Western Trips

Western Trips

Friday, August 19, 2011

Tour The Oregon Trail...It's History Lives On

An earnest effort to commemorate and publicize the importance of the Oregon Trail began about 1930 spearheaded by the Oregon Trail Memorial Association. This group organized a series of commemorations named the Covered Wagon Centennial. Celebrations were held everywhere from Oregon to New York including a covered wagon reenactment in St. Louis. The Oregon Trail route from Missouri to Oregon is shown below.

Monuments to This Historic Trail

oregon trail map
Also, in July of 1930 a monument was erected at the north side of Independence Rock.

A bronze memorial honoring Ezra Meeker was unveiled. Ezra Meeker traveled the trail as a youth and spent a good part of his life memorializing it while making several journeys along it as an adult. Meeker could be considered the biggest booster of the trail's importance in American western history. At the conclusion of these ceremonies Independence Rock was dedicated as a U. S. National Monument. The Scott's Bluff National Monument in western Nebraska (pictured below left) was created in 1936 along with the completion of the new Oregon Trail Museum. It's dedication included Indian dances, speeches and brass bands.

Hollywood's Portrayal of the Oregon Trail

covered wagon on oregon trailIn 1939 Hollywood joined the new Oregon Trail interest with Universal Picture's release of "The Oregon Trail" starring Johnny Mack Brown.

The very same year a book was released on the Oregon Trail which further raised the attention of the public to this historic trail. The following year, the Oregon Trail Memorial Association restored an old officers quarters at Fort Laramie Wyoming. At about the same time Fort Laramie was made a U.S. National Monument.

Hollywood again produced a motion picture in 1945, near the end of World War two, about the Oregon Trail. The Republic Pictures release starred Sunset "Kit" Carson. Appropriately titled "The Oregon Trail", the movie was more of a general western rather than on the trail itself. Regardless, the film did add to publicity for the trail. A third motion picture was released in 1959, again titled "The Oregon Trail", starring Fred McMurray, William Bishop and Nina Shipman. This release from 20th Century Fox again spurred more interest in The Oregon Trail.

The Trail Becomes Commercialized

By this time commercial interests became interested in exploiting the renewed public interest. Businesses were named after the trail and prime locations were snapped up for retail businesses and tourist attractions. In a way this was fairly similar to the modern public interest in Route 66 although Rt 66 was a twentieth century creation. It appeared that for the traveling people of America migration to the west was a popular subject.

Remembering the Oregon Trails Place in American History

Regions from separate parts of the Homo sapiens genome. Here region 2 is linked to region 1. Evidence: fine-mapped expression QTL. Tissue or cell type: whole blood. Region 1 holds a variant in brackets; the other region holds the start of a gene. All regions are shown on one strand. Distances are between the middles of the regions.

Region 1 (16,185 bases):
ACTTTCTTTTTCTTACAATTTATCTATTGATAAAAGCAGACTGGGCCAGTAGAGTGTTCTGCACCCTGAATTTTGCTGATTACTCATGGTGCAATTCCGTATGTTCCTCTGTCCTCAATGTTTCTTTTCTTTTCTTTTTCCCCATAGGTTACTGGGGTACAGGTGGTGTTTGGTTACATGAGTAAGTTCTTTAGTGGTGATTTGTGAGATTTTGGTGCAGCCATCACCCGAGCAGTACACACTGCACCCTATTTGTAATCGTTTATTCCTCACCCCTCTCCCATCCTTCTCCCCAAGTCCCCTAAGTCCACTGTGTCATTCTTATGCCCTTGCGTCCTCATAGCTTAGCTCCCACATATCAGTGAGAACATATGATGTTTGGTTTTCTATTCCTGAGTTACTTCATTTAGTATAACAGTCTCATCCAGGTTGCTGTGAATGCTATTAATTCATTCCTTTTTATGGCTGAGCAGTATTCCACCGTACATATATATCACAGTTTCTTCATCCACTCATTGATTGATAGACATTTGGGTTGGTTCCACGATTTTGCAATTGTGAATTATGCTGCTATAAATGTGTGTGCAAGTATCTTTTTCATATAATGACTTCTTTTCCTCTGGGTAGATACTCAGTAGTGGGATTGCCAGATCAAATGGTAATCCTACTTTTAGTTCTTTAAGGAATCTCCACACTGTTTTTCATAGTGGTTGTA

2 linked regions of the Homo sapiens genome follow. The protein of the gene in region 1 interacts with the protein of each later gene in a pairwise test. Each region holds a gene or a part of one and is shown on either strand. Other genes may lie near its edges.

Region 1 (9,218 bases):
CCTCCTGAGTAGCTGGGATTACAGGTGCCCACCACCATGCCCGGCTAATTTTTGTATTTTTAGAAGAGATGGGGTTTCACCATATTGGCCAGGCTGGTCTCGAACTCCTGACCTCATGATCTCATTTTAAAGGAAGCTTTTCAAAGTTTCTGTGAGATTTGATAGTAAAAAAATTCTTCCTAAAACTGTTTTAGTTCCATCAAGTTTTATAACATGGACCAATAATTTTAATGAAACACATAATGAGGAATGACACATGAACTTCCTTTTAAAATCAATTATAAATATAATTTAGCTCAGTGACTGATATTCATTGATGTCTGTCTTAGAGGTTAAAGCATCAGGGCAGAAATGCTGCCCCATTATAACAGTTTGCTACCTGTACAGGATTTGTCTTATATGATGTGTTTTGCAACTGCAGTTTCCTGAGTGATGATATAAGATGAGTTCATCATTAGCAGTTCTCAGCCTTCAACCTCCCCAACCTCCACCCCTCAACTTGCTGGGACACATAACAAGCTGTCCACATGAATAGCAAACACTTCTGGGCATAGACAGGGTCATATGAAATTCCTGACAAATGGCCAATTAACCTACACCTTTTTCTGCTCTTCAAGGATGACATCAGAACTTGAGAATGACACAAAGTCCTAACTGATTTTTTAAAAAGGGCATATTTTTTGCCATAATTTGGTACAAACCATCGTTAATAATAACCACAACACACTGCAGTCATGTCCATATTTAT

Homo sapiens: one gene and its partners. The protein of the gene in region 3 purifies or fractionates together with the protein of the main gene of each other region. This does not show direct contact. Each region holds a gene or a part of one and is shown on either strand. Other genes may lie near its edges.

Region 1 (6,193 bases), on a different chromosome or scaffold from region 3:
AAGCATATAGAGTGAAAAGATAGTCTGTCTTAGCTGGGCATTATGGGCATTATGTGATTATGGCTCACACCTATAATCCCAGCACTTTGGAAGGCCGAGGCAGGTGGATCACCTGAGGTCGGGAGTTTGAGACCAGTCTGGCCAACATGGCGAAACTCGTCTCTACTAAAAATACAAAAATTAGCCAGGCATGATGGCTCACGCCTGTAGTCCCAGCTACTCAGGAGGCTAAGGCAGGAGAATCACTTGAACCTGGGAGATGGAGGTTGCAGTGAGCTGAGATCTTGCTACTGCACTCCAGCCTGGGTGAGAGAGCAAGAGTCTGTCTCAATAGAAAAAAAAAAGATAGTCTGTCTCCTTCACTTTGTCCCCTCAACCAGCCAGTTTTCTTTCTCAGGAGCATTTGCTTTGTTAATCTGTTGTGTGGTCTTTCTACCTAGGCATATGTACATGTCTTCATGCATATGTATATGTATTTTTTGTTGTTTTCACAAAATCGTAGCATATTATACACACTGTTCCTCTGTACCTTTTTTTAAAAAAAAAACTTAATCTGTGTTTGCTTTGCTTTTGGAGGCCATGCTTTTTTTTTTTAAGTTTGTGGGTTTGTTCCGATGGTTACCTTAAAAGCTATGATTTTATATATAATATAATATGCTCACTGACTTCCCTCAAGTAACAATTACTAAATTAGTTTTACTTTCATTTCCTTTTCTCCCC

The Oregon-California Trails Association was formed in 1982. During the 1980's interpretive centers were established along the trail to help tell the story. In 1990 the National Frontier Trails Center opened it's doors in Independence Missouri. It's exhibits included the Oregon, Santa Fe and California trails. Ironically, all of these trails started in Independence Missouri.

 In 1995 the End of the Oregon Trail Interpretive Center was opened in Oregon City, Oregon. This is an excellent Oregon museum telling the story about 1800's western migration.

 In 1999 the National Oregon/California Trail Center was opened in Montpelier Idaho. The museum exhibits offer interactive displays that are quite unique. Another interesting stop is the site of Fort Kearney which is now a state historic site and park near Kearney Nebraska. Other good stops include Fort Bridger in western Wyoming, Fort Laramie Wyoming, Fort Vancouver Washington and Shawnee Mission Kansas.

The Oregon Trail Commemorative Postal Stamp

stamp of oregon trail
In 1993 the U.S. Postal Service issued a 29 cent Oregon Trail stamp commemorating  the trail's 150 year anniversary. The stamp was issued on the same day from 36 cities and towns on the old trail which spanned from Independence Missouri to Fort Vancouver (now in Washington State but in the Oregon Territory during the mid 1800's).

See our article and photos of Oregon City, Oregon, the official terminus of the Oregon Trail.

Surprisingly, even in today's modern times, there remains about 300 miles of rutted road which the western U.S. traveler can see. While on your western road trip you can stop and stand in the same place where over 150 years ago the immigrants traveled with teams of oxen pulling in most cases all of their worldly possessions in what could be a six month journey.

It's an excellent opportunity to stop and thank the settlers who traveled this often dangerous trail and helped build the country we know today. It's a chance to know a bit more of the Oregon Trail's place in American history. There are currently over 200 historic sites located along the trail.

(Article copyright Western Trips. Photos and images in the public domain)

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